"The good thing is, we had three days of OTAs and we got to see all the new additions to our roster," said Hickey. "Our pro department, Bruce, Jon [Gruden], they've all brought in several people, free agents, that are really going to help our team. It was good to get an idea of what we have with the new players. That's helped our process."
Another handful of players has visited team headquarters in recent weeks, neither returning Bucs nor free agent pick-ups. A few of the players eligible in this year's draft were flown into Tampa for an in-person meeting with the Bucs' coaches and personnel men. That's an annual process across the league, an adjunct to the rounds of interviews and evaluations that go on at the all-star games, the combine and the college's pro days.
"Pre-draft visits [are conducted] for a couple of reasons," said Hickey. "One may be medical – maybe our doctors want to see the prospect again – or maybe we just want to have the rest of the organization see [the player]. During the combine, there are a lot of things going on. We just get another look at the guy. Sometimes, it's comparing two guys, maybe because we have them kind of the same, just to see how they fit in with the organization and with everyone here."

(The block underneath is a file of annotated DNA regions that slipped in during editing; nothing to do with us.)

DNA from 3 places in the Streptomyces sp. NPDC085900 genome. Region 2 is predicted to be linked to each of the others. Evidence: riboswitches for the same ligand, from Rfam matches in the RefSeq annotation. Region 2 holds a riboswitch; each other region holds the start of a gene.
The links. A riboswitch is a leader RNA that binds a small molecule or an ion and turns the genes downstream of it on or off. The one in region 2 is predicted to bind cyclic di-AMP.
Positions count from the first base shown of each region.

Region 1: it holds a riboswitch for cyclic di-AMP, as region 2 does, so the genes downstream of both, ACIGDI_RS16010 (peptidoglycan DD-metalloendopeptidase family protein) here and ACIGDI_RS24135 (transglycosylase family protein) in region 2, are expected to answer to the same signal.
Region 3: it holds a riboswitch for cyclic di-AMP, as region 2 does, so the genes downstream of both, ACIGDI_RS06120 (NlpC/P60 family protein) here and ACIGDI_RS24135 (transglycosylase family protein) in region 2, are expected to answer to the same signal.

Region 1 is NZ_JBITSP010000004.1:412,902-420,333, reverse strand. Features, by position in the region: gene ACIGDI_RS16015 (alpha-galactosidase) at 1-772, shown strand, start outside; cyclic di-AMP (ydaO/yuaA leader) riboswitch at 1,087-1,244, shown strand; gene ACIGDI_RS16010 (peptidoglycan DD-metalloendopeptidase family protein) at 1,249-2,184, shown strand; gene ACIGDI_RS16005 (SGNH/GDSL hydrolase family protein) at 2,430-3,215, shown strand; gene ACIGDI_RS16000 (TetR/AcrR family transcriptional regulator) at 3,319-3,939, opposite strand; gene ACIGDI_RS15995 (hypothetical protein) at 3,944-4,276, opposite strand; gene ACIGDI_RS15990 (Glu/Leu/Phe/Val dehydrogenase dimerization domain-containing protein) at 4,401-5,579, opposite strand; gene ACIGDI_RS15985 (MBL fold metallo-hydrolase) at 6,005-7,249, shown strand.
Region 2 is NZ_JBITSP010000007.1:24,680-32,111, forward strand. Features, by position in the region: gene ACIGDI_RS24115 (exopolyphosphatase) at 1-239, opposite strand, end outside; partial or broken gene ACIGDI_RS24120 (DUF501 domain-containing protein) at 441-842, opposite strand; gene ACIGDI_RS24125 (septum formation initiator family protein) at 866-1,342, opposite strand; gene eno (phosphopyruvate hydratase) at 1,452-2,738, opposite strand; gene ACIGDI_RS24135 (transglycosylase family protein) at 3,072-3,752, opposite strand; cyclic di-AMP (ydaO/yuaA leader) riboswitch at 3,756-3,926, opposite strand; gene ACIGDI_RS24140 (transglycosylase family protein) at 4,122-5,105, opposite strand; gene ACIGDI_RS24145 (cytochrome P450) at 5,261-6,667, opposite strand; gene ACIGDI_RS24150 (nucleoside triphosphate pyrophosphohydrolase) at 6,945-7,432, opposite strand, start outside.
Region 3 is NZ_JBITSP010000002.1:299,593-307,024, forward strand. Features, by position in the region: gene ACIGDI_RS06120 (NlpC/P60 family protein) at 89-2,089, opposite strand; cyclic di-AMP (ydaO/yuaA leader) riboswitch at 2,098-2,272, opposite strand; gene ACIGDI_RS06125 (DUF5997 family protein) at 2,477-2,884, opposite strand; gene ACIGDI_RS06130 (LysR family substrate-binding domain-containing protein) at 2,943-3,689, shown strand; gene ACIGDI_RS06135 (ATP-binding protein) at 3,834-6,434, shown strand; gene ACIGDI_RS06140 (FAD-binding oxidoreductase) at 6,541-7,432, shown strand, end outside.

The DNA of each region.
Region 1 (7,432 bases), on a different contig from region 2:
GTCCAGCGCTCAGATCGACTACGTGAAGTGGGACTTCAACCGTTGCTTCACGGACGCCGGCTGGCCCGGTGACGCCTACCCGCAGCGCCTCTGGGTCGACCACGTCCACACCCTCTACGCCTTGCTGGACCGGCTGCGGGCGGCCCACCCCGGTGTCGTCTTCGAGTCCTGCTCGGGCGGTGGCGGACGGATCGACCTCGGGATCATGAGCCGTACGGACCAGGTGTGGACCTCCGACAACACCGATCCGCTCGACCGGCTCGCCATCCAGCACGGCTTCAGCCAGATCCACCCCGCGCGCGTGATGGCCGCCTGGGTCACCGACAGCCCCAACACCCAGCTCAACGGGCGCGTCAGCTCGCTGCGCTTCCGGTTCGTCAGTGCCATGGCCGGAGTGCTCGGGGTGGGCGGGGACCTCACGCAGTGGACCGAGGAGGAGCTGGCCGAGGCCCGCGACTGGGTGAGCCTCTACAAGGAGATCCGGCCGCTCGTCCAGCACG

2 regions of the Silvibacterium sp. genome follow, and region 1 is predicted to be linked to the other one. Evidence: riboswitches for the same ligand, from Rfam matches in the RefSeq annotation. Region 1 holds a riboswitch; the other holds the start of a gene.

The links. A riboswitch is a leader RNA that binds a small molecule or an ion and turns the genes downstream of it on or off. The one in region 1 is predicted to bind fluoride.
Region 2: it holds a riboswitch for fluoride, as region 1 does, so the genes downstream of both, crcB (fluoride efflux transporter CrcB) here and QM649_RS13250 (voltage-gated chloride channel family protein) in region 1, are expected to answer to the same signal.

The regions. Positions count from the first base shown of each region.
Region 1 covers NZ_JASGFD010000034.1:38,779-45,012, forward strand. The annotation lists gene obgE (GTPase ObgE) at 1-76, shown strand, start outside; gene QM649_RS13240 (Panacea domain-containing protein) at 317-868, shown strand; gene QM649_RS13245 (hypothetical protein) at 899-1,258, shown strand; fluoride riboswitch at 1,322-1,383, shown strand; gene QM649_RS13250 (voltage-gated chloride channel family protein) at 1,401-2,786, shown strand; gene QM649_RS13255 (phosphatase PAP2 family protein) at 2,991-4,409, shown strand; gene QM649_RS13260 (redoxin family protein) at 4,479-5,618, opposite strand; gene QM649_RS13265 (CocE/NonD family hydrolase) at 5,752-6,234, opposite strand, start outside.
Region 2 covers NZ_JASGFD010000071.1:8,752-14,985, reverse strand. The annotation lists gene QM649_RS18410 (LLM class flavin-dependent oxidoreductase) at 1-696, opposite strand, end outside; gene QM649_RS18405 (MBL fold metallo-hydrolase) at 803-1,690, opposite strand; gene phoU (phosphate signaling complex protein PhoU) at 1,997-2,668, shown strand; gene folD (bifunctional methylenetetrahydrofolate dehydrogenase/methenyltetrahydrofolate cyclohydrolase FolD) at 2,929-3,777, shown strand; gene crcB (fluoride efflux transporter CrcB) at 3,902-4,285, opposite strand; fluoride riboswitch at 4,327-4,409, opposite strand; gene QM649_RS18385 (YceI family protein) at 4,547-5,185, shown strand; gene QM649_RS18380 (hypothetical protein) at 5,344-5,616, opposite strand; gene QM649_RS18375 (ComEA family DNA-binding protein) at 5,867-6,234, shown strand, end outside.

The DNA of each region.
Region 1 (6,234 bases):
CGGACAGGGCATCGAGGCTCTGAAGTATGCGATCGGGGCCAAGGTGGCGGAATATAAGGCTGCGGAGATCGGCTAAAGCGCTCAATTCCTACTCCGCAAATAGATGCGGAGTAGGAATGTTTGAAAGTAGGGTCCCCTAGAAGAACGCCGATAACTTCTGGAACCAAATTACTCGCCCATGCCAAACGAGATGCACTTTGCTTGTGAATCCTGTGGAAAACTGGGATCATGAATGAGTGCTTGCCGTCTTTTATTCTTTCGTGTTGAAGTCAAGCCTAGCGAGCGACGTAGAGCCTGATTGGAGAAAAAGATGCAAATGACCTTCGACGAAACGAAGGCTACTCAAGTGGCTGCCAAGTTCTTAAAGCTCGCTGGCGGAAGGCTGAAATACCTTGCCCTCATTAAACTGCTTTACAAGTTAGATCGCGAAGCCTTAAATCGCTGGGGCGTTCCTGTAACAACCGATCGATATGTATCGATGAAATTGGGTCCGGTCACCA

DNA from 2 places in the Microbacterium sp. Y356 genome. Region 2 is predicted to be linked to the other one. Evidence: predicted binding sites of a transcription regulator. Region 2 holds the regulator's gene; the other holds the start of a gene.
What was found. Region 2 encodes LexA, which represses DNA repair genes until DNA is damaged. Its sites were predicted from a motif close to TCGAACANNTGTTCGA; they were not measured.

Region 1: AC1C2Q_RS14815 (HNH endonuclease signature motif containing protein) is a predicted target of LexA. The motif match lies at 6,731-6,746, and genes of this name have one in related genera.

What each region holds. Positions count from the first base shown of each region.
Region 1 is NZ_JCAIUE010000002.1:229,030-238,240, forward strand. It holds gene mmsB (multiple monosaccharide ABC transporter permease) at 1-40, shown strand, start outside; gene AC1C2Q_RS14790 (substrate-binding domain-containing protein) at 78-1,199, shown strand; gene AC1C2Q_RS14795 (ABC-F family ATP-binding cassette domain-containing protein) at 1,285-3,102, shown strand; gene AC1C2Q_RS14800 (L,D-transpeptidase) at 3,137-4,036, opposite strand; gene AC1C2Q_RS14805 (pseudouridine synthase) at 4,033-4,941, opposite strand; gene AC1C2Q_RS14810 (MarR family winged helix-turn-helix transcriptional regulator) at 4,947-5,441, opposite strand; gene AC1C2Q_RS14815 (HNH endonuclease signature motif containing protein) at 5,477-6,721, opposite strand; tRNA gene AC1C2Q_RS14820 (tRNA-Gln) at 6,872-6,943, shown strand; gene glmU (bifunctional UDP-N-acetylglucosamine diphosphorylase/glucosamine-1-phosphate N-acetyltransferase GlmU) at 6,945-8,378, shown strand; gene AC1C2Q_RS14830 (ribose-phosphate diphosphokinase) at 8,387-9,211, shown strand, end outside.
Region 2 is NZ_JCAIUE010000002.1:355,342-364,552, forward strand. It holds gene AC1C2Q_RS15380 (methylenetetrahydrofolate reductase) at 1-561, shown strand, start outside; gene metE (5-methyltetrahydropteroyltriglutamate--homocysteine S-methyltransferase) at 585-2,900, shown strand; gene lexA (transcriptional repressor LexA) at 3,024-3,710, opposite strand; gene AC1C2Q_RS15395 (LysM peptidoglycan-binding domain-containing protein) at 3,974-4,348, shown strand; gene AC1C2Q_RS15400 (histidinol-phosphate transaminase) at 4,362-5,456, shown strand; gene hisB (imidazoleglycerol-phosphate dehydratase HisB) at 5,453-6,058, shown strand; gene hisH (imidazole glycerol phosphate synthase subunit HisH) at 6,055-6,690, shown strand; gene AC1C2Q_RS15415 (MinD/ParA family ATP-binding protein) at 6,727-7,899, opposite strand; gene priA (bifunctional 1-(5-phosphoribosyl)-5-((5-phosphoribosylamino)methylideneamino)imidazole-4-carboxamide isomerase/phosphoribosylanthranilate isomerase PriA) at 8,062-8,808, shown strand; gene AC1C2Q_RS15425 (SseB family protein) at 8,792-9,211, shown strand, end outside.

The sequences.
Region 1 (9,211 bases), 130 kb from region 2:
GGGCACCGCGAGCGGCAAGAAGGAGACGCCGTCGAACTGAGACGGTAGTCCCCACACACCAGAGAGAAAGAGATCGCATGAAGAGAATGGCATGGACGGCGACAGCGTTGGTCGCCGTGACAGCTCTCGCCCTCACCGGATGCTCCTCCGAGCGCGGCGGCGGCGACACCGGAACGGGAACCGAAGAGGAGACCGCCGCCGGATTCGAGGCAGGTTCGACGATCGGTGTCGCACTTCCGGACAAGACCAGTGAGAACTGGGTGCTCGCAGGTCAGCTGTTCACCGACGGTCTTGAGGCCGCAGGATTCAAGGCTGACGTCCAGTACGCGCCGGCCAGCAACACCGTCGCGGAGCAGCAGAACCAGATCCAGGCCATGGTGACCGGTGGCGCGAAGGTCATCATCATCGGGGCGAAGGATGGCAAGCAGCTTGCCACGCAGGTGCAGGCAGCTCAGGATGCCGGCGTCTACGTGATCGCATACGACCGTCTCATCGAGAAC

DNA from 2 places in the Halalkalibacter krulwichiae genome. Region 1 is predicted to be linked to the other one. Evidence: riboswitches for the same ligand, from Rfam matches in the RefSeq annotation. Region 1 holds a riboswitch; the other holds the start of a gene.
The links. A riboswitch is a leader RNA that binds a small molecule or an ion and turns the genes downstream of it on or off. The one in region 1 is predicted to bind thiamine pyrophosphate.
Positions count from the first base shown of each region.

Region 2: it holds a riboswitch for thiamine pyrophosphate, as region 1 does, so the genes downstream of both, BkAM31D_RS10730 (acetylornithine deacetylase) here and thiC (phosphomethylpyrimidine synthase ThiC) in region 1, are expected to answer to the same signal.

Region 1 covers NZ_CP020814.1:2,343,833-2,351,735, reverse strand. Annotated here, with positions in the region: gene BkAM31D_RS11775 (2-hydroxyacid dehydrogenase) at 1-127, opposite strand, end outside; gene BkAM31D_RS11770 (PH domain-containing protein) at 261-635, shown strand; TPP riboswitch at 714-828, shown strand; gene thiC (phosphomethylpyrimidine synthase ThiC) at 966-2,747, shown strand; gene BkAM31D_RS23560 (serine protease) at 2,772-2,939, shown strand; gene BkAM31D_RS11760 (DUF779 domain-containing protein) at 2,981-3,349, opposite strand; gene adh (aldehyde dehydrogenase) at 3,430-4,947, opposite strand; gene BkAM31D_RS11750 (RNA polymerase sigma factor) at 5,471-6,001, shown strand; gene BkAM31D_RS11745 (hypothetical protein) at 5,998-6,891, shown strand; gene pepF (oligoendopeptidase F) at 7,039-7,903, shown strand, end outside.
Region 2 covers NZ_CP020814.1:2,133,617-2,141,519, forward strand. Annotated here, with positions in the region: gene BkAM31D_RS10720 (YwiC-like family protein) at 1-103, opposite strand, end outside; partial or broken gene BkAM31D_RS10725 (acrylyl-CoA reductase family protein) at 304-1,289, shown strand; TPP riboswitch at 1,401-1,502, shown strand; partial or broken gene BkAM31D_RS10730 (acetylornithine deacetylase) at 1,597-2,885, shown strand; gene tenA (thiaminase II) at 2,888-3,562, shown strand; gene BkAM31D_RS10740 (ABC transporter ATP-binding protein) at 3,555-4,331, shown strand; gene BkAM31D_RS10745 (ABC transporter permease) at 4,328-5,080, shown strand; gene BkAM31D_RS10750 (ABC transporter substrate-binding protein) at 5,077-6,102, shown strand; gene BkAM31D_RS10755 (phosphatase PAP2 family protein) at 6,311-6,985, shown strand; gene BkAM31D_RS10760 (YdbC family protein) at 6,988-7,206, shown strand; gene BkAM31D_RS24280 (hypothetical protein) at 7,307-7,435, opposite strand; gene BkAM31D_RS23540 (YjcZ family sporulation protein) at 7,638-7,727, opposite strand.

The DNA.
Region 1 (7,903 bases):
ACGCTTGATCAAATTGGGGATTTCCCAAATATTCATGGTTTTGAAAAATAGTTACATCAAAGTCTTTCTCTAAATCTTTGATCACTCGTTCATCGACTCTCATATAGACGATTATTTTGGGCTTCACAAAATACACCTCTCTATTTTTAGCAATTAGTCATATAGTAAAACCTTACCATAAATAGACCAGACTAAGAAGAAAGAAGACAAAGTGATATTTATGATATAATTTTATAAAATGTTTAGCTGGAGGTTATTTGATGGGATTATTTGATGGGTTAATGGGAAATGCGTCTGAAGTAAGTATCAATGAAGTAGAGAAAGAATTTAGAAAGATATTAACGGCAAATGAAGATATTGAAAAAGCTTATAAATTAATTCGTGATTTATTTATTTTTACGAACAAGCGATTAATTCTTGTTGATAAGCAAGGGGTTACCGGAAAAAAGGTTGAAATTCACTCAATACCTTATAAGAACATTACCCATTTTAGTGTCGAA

All of which just adds to the incredible volume of information that the Buccaneers – any team in the NFL, really – produce in preparation for the draft. These final two weeks of draft meetings take all day, every day because the Bucs are obsessed with being thorough. Hickey says the team wants to completely scout not just the top prospects but all 350 or so men who have a good shot of being selected or signed as college free agents right after the draft. The team wants its scouts and coaches to be as well-versed on all of that information as possible.
On the other hand, the Bucs are not interested in anyone outside their inner circle becoming privy to that information, or at least the opinions based on that information. Nor is any other team in the league. At this time of the year, you're just as likely to run across misinformation as anything useful regarding a team's draft plans. However, Hickey says the Bucs don't bother too much with planting false leads.
"We don't get into that much," he said. "I know there's a lot of posturing, especially at the top of the draft. We're just focused on evaluating players correctly. That's our focus, taking care of our evaluations, getting our guys right that we have targeted or that we have at that pick."
The draft room will remain busy throughout this week. With this year's later start for Round One on Saturday, there will even be team for more meetings on Saturday afternoon, should the team so desire. With what's at stake, the Bucs are likely to use all the time remaining on that clock that started ticking almost a year ago.
"We want to get each pick exactly right," said Hickey. "That doesn't mean we always will, but that's my job, to get that right."